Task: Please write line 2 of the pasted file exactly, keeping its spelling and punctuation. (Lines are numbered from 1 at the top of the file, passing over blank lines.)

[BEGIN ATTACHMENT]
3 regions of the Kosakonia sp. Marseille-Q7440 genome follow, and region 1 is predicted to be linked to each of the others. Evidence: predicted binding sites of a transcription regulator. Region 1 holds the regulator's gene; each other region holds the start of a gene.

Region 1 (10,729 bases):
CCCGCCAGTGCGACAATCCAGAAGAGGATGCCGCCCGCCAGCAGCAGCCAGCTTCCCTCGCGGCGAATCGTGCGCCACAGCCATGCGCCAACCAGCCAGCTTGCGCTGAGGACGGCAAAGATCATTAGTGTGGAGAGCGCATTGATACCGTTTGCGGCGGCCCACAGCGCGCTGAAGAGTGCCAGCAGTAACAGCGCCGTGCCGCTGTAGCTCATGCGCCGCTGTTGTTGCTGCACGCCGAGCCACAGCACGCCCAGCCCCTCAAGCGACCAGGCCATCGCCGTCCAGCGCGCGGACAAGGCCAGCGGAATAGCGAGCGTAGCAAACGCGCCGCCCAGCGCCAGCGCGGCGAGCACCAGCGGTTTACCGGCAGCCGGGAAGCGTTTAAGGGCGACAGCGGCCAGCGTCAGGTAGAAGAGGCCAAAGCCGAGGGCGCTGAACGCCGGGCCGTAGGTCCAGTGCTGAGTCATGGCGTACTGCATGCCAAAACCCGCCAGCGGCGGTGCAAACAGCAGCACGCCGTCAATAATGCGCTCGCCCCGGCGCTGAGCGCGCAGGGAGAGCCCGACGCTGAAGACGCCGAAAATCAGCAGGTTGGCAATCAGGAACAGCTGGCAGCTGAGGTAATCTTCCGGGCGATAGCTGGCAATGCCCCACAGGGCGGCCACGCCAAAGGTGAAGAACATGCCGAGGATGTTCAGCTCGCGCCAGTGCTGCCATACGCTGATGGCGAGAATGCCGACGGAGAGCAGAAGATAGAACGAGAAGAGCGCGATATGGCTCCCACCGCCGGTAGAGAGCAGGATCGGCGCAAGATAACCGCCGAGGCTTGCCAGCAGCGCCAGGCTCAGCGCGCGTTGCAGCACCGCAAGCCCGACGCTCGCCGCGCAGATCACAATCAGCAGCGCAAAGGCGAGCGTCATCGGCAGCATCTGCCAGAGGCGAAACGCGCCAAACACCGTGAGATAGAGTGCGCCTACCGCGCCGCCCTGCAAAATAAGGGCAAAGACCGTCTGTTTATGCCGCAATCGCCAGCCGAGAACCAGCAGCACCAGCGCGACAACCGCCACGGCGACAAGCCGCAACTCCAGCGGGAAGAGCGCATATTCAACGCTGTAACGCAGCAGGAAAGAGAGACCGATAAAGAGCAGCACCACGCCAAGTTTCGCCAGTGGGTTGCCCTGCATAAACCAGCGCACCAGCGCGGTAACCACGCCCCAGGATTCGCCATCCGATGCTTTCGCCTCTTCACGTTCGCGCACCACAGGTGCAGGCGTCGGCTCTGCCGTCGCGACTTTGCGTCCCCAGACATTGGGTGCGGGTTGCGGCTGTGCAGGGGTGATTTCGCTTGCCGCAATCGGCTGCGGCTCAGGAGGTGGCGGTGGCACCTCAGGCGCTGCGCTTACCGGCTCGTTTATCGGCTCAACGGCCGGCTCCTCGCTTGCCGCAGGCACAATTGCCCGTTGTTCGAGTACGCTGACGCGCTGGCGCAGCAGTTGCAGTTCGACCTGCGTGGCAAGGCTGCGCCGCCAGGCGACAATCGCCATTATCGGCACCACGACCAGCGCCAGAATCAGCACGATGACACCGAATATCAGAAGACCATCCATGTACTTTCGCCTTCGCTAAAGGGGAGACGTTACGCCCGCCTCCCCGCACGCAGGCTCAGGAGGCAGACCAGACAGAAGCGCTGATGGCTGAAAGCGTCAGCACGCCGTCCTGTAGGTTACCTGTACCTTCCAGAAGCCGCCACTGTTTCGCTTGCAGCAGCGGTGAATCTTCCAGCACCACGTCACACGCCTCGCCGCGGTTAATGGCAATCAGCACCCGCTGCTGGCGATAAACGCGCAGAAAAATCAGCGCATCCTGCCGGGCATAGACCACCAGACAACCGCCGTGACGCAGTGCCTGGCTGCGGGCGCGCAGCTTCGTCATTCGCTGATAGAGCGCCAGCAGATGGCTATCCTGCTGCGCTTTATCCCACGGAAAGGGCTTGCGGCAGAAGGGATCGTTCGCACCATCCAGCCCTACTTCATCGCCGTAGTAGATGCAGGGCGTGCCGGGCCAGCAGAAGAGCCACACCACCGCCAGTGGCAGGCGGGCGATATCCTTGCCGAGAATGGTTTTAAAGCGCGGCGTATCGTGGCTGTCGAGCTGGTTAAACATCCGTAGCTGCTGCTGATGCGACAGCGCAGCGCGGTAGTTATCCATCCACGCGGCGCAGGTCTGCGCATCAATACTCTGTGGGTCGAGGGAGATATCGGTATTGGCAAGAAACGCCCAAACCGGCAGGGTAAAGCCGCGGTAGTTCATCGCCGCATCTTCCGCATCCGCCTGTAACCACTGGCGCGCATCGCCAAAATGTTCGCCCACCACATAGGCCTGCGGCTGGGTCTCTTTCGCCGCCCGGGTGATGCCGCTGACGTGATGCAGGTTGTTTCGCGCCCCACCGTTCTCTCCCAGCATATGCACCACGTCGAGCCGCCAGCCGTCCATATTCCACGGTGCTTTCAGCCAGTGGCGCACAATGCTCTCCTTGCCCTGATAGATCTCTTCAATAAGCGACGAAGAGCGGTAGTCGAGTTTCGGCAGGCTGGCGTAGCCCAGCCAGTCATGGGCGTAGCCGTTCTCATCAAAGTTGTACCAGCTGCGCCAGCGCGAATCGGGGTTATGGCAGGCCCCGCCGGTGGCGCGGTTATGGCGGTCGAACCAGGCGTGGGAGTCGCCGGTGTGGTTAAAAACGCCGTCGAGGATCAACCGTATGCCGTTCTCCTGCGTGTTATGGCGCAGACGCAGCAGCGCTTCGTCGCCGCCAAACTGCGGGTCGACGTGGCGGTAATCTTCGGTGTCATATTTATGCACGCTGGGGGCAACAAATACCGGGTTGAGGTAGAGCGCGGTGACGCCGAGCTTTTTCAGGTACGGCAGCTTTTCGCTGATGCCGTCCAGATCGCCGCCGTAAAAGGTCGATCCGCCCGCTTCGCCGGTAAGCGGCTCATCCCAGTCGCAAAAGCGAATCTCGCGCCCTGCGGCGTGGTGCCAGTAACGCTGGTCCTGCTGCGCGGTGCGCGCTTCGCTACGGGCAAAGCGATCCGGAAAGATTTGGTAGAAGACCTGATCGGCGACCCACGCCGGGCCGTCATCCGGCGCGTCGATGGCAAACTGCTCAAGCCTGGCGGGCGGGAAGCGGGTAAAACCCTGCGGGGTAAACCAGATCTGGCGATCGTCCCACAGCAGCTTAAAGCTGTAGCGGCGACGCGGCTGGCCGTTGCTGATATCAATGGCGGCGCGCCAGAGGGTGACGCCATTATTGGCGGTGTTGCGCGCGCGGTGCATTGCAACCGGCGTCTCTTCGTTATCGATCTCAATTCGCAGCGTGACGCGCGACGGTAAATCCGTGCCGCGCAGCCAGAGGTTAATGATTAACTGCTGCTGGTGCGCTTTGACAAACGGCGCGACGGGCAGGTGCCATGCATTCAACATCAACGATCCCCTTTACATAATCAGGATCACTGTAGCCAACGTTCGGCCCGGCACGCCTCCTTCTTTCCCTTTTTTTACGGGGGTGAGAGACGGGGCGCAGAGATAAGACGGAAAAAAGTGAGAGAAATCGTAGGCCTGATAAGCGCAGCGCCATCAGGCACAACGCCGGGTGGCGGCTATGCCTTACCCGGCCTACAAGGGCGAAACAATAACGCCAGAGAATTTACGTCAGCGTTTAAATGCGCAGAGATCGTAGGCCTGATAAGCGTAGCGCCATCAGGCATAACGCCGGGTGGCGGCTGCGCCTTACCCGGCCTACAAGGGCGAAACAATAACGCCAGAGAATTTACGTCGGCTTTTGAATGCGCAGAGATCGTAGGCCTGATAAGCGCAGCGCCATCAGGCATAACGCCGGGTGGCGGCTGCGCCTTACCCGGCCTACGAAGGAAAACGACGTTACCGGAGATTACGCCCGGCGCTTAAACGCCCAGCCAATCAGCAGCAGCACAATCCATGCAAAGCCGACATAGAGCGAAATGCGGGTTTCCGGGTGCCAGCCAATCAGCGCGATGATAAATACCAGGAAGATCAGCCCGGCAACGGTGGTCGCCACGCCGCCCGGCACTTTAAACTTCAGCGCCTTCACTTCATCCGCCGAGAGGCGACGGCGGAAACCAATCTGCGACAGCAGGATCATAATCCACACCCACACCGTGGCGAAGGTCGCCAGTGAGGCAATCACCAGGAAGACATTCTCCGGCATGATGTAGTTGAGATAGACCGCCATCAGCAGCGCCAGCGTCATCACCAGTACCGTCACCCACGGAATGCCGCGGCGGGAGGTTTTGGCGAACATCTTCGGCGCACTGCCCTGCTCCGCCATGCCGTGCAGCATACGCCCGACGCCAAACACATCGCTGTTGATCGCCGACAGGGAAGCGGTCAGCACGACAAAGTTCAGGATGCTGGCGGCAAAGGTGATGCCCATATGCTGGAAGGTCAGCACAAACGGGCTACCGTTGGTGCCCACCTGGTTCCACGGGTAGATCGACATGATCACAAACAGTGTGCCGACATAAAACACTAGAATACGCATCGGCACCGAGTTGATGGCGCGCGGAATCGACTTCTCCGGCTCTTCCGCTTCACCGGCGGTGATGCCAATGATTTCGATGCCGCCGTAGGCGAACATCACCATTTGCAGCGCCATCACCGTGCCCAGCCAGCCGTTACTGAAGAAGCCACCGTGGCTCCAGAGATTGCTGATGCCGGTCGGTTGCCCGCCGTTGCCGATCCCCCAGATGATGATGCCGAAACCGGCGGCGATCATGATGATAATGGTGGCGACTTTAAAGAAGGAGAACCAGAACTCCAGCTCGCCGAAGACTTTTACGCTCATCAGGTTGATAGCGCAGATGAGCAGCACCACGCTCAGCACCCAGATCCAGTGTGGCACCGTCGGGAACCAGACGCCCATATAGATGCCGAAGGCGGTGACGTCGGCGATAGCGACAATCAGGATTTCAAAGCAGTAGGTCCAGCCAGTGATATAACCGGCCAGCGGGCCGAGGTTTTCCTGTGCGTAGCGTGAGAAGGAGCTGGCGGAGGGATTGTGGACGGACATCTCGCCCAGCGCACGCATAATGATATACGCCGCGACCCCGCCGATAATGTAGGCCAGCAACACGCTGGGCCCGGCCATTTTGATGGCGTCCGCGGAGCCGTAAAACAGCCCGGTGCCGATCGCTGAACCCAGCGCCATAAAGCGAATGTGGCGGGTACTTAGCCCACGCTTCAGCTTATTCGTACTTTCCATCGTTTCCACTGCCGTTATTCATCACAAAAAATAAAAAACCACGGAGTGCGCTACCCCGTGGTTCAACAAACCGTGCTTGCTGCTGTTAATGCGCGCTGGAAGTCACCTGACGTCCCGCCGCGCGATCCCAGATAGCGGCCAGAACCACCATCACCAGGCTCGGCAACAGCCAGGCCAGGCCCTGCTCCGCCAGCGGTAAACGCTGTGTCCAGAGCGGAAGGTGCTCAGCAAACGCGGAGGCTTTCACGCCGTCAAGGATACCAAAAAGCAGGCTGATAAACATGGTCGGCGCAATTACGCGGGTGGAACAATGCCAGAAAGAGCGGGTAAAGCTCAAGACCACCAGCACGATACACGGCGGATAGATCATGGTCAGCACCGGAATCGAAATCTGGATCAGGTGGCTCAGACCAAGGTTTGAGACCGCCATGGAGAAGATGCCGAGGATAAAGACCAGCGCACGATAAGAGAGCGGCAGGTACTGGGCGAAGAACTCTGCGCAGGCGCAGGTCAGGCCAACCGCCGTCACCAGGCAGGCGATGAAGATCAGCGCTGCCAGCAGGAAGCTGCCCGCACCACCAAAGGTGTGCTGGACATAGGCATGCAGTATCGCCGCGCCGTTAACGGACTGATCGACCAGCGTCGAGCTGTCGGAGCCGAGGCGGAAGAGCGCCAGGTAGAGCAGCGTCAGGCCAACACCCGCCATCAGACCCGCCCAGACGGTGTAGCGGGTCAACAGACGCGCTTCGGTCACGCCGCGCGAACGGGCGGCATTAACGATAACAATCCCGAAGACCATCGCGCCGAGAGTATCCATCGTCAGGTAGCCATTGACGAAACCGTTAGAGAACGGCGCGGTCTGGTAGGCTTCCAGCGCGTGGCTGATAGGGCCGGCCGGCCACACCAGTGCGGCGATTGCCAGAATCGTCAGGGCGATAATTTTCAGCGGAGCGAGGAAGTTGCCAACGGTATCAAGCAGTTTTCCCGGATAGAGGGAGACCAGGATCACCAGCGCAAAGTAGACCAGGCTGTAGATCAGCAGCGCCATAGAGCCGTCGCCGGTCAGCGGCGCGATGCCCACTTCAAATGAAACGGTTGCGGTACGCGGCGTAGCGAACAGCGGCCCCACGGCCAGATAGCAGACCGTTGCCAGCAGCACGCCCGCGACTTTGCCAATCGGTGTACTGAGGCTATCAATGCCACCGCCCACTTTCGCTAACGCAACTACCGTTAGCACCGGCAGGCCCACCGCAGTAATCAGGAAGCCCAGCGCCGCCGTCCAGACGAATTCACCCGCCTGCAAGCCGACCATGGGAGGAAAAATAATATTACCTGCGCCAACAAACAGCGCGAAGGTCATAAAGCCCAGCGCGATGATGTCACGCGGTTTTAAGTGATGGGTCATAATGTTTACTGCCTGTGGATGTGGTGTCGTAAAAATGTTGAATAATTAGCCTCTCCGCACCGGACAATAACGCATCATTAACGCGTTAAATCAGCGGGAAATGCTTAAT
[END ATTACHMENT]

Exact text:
Region 1 (10,729 bases):